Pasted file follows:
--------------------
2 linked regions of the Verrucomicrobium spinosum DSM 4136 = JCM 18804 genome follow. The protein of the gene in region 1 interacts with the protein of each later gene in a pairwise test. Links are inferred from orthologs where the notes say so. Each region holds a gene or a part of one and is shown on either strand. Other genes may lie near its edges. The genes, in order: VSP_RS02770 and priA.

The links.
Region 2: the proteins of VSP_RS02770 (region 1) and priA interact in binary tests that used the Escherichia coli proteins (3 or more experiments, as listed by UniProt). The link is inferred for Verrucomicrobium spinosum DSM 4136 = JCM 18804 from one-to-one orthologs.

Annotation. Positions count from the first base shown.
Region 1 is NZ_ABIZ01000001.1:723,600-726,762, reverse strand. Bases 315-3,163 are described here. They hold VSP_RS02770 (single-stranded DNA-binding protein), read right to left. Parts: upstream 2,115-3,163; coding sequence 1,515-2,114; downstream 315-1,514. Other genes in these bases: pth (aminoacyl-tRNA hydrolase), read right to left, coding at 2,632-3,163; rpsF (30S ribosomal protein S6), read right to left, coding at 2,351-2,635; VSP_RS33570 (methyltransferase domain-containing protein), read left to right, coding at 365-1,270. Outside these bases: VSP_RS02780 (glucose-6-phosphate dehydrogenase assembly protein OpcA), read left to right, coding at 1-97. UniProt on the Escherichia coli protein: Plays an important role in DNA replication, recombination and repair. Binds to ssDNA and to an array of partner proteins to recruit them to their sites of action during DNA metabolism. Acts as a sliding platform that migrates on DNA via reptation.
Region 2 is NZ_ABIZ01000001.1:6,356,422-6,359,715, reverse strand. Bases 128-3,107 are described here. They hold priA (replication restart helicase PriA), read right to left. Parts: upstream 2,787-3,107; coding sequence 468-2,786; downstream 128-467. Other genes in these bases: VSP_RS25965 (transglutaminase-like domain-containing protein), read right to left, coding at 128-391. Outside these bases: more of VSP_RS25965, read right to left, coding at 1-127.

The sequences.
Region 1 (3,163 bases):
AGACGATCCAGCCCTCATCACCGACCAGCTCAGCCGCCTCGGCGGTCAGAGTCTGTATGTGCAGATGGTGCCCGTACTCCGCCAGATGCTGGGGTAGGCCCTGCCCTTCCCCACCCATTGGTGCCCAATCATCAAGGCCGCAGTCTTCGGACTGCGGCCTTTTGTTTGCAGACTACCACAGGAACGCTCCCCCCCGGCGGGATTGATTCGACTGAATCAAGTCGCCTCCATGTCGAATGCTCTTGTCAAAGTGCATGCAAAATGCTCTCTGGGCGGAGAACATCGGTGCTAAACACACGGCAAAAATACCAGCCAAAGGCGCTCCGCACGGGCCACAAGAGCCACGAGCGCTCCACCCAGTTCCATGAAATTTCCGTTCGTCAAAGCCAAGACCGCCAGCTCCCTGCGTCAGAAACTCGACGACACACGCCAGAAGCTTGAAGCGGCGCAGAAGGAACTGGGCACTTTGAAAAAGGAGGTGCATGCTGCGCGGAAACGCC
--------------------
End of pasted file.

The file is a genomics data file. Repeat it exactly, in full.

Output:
2 linked regions of the Verrucomicrobium spinosum DSM 4136 = JCM 18804 genome follow. The protein of the gene in region 1 interacts with the protein of each later gene in a pairwise test. Links are inferred from orthologs where the notes say so. Each region holds a gene or a part of one and is shown on either strand. Other genes may lie near its edges. The genes, in order: VSP_RS02770 and priA.

The links.
Region 2: the proteins of VSP_RS02770 (region 1) and priA interact in binary tests that used the Escherichia coli proteins (3 or more experiments, as listed by UniProt). The link is inferred for Verrucomicrobium spinosum DSM 4136 = JCM 18804 from one-to-one orthologs.

Annotation. Positions count from the first base shown.
Region 1 is NZ_ABIZ01000001.1:723,600-726,762, reverse strand. Bases 315-3,163 are described here. They hold VSP_RS02770 (single-stranded DNA-binding protein), read right to left. Parts: upstream 2,115-3,163; coding sequence 1,515-2,114; downstream 315-1,514. Other genes in these bases: pth (aminoacyl-tRNA hydrolase), read right to left, coding at 2,632-3,163; rpsF (30S ribosomal protein S6), read right to left, coding at 2,351-2,635; VSP_RS33570 (methyltransferase domain-containing protein), read left to right, coding at 365-1,270. Outside these bases: VSP_RS02780 (glucose-6-phosphate dehydrogenase assembly protein OpcA), read left to right, coding at 1-97. UniProt on the Escherichia coli protein: Plays an important role in DNA replication, recombination and repair. Binds to ssDNA and to an array of partner proteins to recruit them to their sites of action during DNA metabolism. Acts as a sliding platform that migrates on DNA via reptation.
Region 2 is NZ_ABIZ01000001.1:6,356,422-6,359,715, reverse strand. Bases 128-3,107 are described here. They hold priA (replication restart helicase PriA), read right to left. Parts: upstream 2,787-3,107; coding sequence 468-2,786; downstream 128-467. Other genes in these bases: VSP_RS25965 (transglutaminase-like domain-containing protein), read right to left, coding at 128-391. Outside these bases: more of VSP_RS25965, read right to left, coding at 1-127.

The sequences.
Region 1 (3,163 bases):
AGACGATCCAGCCCTCATCACCGACCAGCTCAGCCGCCTCGGCGGTCAGAGTCTGTATGTGCAGATGGTGCCCGTACTCCGCCAGATGCTGGGGTAGGCCCTGCCCTTCCCCACCCATTGGTGCCCAATCATCAAGGCCGCAGTCTTCGGACTGCGGCCTTTTGTTTGCAGACTACCACAGGAACGCTCCCCCCCGGCGGGATTGATTCGACTGAATCAAGTCGCCTCCATGTCGAATGCTCTTGTCAAAGTGCATGCAAAATGCTCTCTGGGCGGAGAACATCGGTGCTAAACACACGGCAAAAATACCAGCCAAAGGCGCTCCGCACGGGCCACAAGAGCCACGAGCGCTCCACCCAGTTCCATGAAATTTCCGTTCGTCAAAGCCAAGACCGCCAGCTCCCTGCGTCAGAAACTCGACGACACACGCCAGAAGCTTGAAGCGGCGCAGAAGGAACTGGGCACTTTGAAAAAGGAGGTGCATGCTGCGCGGAAACGCC